As we started cleaning up I was feeling frustrated that I’d had to drag them through the process rather than the students being able to figure it out on their own; I didn’t think they had any investment in the problem. But then the student who had figured out the last steps yelled out “wait! Don’t erase mine yet- I want to post it on Instagram!” And then I stood up a bit straighter because if even one student was proud enough of the work she had done to want to share it with the world, it wasn’t a total failure of a lesson. (By the way, this was my One Good Thing for the day, if you haven't seen that blog yet you need to subscribe, it's good for the mind and the soul.)

I think my first mistake was letting them choose the example. I should have chosen a short but representative example ahead of time and structured this more carefully so that the proofs built up from previous properties. Then I could have emphasized how once they've proven something, they can use it as a reason in the next proof. If I'd set up a flow then I wouldn't even need to do an example as a whole class; just reminding them that the proof cards on lines are still useful would have been enough to get them going. I'm struggling with when it's better to let them come up with the questions (that worked great for discovering properties) and when it's better for me to provide some guidance. If we had unlimited time then it would have been fine for them to start a proof, realize they needed some other information, go do another proof first and jump around until finally they'd proven all the properties. But between the time crunch (2 classes between blizzard and vacation! Must wrap up unit now!) and the defeatist attitude they already take with proof, this class just isn't there yet. And I need to remember that's okay. Sure, in my ideal class we sit around and play with ideas, teasing apart details until they all have eureka moments and see math as a thing of wonder and beauty. But, the world isn't ideal, students have past histories with math, preconceived notions, are distracted by valentines day and vacation and snow. That's why they need a teacher- I have to find the right amount of support and independence that allows them to engage in productive struggle.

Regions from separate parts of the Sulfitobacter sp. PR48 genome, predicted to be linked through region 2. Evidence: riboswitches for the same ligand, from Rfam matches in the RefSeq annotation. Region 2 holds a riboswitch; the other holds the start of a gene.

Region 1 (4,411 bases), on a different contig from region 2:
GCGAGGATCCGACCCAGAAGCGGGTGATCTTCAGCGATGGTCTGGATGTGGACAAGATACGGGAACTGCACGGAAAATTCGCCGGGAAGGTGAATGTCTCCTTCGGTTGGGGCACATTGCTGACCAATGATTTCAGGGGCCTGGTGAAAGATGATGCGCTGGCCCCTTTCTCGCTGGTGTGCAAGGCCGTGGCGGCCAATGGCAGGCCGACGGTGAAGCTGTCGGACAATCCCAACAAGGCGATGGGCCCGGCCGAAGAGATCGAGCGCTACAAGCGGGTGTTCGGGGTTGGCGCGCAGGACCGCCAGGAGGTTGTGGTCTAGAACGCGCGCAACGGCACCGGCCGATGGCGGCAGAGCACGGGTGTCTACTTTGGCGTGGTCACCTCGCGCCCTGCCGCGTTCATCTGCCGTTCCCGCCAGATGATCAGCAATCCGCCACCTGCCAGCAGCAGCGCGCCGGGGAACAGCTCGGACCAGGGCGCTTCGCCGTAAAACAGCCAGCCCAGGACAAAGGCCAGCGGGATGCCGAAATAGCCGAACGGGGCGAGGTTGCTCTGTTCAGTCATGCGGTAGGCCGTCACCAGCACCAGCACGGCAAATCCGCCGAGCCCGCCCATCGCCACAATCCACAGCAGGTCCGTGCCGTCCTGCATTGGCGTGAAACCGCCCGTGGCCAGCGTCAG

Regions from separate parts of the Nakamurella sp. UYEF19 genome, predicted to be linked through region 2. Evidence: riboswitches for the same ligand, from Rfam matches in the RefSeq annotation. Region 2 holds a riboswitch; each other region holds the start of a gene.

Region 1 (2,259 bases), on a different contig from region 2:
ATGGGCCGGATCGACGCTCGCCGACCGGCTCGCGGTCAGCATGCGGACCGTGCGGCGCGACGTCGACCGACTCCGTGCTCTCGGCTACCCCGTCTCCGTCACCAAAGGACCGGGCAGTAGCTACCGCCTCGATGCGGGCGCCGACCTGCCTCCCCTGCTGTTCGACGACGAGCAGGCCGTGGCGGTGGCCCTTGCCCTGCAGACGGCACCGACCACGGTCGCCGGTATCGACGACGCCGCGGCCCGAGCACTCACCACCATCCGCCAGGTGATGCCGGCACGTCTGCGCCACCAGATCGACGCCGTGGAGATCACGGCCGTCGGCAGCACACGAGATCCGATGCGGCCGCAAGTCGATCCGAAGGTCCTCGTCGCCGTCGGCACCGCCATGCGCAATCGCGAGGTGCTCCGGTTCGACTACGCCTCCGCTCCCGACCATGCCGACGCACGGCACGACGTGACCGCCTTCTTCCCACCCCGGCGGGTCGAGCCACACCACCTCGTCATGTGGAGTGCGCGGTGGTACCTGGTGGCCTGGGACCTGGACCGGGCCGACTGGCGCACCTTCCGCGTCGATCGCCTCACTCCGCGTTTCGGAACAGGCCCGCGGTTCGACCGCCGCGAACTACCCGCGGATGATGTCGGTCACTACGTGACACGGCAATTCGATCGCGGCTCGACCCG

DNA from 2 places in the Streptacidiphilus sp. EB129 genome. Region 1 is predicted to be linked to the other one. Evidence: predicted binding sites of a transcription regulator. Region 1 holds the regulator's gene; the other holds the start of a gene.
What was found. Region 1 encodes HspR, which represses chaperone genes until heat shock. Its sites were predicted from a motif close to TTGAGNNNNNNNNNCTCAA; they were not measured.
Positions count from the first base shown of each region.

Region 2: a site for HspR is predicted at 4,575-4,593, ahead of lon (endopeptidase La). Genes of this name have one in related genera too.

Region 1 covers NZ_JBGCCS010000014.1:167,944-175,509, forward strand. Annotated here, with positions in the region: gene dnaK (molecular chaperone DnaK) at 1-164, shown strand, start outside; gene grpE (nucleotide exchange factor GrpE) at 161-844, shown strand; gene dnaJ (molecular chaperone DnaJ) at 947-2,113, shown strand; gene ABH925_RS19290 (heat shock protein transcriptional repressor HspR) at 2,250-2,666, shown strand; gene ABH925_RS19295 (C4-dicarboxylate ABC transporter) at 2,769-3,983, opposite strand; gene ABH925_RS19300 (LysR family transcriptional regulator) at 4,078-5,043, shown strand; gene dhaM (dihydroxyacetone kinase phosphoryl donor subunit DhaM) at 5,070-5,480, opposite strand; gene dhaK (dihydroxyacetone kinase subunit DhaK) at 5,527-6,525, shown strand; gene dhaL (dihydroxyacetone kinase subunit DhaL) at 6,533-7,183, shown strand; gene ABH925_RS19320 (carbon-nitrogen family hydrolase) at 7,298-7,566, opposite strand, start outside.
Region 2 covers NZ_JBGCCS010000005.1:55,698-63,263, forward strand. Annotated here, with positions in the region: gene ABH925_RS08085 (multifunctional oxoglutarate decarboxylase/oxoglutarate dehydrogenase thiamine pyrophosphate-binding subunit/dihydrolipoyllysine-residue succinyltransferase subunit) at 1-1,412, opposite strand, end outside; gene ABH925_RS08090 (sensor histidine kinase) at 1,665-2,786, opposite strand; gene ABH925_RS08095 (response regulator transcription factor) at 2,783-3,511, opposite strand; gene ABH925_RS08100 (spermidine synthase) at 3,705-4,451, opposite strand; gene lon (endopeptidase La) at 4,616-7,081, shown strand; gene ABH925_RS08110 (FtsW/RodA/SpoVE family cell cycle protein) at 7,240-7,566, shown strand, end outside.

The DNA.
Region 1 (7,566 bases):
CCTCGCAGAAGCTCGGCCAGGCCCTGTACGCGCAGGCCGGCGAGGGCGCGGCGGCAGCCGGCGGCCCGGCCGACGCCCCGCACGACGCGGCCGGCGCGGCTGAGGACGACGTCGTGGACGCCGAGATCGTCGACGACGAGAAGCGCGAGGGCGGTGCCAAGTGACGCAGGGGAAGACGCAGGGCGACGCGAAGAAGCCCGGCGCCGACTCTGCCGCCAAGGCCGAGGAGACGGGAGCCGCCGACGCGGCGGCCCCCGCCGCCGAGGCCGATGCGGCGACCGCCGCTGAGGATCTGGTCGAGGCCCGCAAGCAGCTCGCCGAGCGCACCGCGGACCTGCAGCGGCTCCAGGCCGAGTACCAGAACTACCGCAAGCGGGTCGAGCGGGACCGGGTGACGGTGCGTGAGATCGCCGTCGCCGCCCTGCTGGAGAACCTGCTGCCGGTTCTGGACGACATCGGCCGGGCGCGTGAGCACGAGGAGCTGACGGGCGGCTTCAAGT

What I'm hoping to hear from you is that you've done this exact lesson and can hand me the perfected version and that you've also perfected the next lesson- proving these statements are biconditional. Barring that, what I really want to know is how you approach proof in geometry. I hated proof when I took high school geometry because they were fill in the blank two column format. I could never figure out where they were going, how that reason could possibly provide a helpful statement or what theorem number went with the statement. I've tried to make changes that I think help, but students still have strong emotional reactions to the word proof, so I'm not there yet.